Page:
Personalising glucose-lowering therapy in Type 2 Diabetes and CVD patients
Type 2 diabetes mellitus (T2DM) is a complex disease with a pathogenesis that is multidimensional. Recently, several specific glucose-lowering agents have been demonstrated to improve cardiovascular outcomes and may be favoured in T2DM patients with coexisting cardiovascular disease (CVD), according to a review paper in the journal Endocrinology and Metabolism Clinics of North America.
Owing to its low cost, absence of significant long-term adverse consequences, and possible inherent cardiovascular (CV) benefit, metformin is endorsed as the best initial therapy by most prevailing treatment guidelines. Beyond metformin monotherapy, however, there remains substantial debate regarding the optimal drug (or even drug class) to use for individuals needing additional reduction in haemoglobin A1c (HbA1c).
"Since 2015, however, the results from several major CV outcome trials involving diabetes medications have been released. These data are now allowing for a more refined approach to the management of T2DM, incorporating evidence-based strategies in antihyperglycaemic therapy, particularly in patients with heart disease," writes the report author, Silvio E. Inzucchi, MD, Yale Endocrinology, New Haven, CT.
According to the author, personalised therapy in T2DM patients with established cardiovascular disease (CVD) involves the control of hyperglycaemia and the management of other frequently coexisting atherosclerosis risk factors. "The treating clinician should first determine the optimal haemoglobin A1c target for the individual, based on a variety of patient and disease characteristics," Dr. Inzucchi explains.
Over the past two decades, there has been a six-fold increase in the available categories of glucose-lowering drugs for T2DM patients. Clearly, the management of this disease has become a complicated enterprise, the author notes. "The artful navigation through this expanding pharmacopeia is particularly important for clinicians treating T2DM patients who have CVD, given that some agents may present unique risks, whereas others possess key benefits in this population," he adds.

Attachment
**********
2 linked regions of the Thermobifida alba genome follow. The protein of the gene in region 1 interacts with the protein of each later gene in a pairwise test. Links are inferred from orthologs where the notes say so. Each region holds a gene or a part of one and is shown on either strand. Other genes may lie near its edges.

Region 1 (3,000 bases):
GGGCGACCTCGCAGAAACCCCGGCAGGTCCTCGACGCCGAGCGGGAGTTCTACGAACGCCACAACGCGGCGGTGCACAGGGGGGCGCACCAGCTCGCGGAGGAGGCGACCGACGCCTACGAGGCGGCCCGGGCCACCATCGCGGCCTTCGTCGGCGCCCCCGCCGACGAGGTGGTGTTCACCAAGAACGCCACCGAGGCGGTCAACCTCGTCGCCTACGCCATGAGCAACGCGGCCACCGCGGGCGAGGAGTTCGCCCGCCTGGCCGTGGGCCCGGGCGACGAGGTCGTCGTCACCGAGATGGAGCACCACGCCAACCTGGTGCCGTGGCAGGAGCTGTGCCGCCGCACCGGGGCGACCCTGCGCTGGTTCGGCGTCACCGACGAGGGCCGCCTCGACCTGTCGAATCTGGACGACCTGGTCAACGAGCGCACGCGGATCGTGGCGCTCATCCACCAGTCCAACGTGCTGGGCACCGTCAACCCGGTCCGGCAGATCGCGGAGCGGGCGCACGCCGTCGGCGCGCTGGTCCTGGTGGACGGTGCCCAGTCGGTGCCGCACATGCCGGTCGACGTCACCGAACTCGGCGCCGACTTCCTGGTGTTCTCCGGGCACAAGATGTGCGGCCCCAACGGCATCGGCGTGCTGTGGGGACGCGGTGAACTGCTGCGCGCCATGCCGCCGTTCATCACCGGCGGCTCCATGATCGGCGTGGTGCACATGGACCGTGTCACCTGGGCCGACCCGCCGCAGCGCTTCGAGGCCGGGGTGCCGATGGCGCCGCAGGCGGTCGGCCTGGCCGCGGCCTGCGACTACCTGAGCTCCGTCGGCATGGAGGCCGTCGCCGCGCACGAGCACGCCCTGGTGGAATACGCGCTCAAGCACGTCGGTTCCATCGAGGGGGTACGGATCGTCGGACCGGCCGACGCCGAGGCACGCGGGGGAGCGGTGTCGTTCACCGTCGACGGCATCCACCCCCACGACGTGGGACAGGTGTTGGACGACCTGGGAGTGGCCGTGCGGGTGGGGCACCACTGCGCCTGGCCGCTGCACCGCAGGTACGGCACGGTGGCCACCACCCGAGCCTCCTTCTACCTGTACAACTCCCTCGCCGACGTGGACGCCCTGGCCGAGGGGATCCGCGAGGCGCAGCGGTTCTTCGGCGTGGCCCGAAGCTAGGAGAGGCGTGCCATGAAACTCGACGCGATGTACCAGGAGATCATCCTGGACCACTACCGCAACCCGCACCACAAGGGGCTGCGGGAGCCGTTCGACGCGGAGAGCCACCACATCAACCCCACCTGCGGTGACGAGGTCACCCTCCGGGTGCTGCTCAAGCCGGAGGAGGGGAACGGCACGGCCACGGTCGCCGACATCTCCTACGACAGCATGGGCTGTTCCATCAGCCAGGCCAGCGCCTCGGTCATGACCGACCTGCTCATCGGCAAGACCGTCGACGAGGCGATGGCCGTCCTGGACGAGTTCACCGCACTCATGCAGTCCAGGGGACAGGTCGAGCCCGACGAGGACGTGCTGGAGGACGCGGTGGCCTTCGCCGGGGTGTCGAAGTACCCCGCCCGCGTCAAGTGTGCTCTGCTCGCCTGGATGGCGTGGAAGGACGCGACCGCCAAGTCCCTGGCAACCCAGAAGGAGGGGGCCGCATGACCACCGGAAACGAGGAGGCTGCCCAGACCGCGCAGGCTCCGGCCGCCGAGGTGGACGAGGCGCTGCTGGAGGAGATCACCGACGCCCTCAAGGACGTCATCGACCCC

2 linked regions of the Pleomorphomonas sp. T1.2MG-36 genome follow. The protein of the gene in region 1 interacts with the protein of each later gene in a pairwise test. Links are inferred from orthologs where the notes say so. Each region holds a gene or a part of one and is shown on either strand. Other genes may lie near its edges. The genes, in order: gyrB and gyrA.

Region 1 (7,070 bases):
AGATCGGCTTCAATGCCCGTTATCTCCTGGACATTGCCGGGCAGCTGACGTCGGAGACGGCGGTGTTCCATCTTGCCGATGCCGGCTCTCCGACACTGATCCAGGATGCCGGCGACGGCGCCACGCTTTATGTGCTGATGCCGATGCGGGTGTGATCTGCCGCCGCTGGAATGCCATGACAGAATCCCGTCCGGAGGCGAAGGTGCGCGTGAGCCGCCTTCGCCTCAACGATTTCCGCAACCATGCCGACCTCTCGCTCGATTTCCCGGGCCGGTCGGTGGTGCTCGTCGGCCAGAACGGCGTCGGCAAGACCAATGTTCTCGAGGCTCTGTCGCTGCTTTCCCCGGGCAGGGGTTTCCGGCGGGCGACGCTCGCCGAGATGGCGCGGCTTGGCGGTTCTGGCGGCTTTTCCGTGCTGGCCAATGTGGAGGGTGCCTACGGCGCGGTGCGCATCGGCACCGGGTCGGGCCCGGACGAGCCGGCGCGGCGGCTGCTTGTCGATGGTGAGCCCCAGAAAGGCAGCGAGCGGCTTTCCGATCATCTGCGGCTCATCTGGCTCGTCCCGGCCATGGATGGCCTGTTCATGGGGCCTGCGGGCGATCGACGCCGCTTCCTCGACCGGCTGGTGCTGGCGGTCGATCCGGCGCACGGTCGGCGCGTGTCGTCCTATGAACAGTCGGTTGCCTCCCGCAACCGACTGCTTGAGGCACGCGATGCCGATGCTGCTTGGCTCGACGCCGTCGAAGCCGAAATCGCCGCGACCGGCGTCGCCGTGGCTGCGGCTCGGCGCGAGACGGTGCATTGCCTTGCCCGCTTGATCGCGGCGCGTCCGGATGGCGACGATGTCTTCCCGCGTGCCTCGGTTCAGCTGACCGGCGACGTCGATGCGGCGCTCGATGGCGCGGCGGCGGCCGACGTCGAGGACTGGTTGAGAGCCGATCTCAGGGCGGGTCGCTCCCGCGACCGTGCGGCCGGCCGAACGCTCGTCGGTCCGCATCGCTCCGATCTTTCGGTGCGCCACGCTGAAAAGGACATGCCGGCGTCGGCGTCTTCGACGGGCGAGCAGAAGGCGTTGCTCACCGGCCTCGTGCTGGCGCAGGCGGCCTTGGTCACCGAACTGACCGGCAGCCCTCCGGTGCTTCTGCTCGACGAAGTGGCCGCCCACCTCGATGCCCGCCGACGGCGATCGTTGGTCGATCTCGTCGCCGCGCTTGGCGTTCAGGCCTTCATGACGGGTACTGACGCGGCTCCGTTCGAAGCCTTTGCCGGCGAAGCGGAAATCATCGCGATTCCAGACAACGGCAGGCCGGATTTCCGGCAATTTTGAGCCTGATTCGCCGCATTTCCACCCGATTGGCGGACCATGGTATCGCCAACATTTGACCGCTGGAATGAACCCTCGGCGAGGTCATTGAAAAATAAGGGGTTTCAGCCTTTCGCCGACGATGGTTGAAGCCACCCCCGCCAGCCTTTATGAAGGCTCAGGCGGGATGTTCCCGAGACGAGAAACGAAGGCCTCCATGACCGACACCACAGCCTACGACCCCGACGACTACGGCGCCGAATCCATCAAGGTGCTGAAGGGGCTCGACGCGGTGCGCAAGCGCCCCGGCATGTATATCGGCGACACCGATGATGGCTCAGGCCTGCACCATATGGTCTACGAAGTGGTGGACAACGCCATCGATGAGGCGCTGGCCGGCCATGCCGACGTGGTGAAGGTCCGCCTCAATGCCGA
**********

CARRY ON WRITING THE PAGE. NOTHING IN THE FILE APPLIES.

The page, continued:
In the setting of overt CVD, the author says, the intensiveness of glycaemic control may need to be tempered "particularly when there is a need to use agents associated with hypoglycaemia." The specific glucose-lowering strategy should then be considered, typically beginning with lifestyle changes and metformin. When this no longer controls glucose levels adequately, Dr. Inzucchi says additional therapies are warranted, with many treatment options now available, each with a specific mechanism of action, and certain advantages and disadvantages.
"In the context of CVD, evidence-based glucose-lowering therapies should be favoured. These now include specific drugs from the following classes: SGLT-2 inhibitors, GLP-1 RAs, and TZDs," the author says. In the patient with primarily peripheral arterial disease, either a GLP-1 RA or an SGLT-2 inhibitor is indicated. However, canagliflozin should be avoided, given the amputation signal from CANVAS (Canagliflozin Cardiovascular Assessment Study), the author cautions.
The coexistence of chronic kidney disease (CKD) in the CVD patient might also favour an SGLT-2 inhibitor, given the benefits on renal functional outcomes in this class. Ongoing studies with SGLT-2 inhibitors focused on patients with heart failure and CKD, including both diabetic and nondiabetic individuals, should further elucidate the overall effectiveness of these drugs on long-term outcomes, according to Dr. Inzucchi.
Treatment guidelines will likely soon be updated in favour of these new therapies to improve CV outcomes in high-risk patients, the author adds.
Source: Endocrinology and Metabolism Clinics of North America
Image Credit: Pixabay
Published on : Wed, 21 Mar 2018
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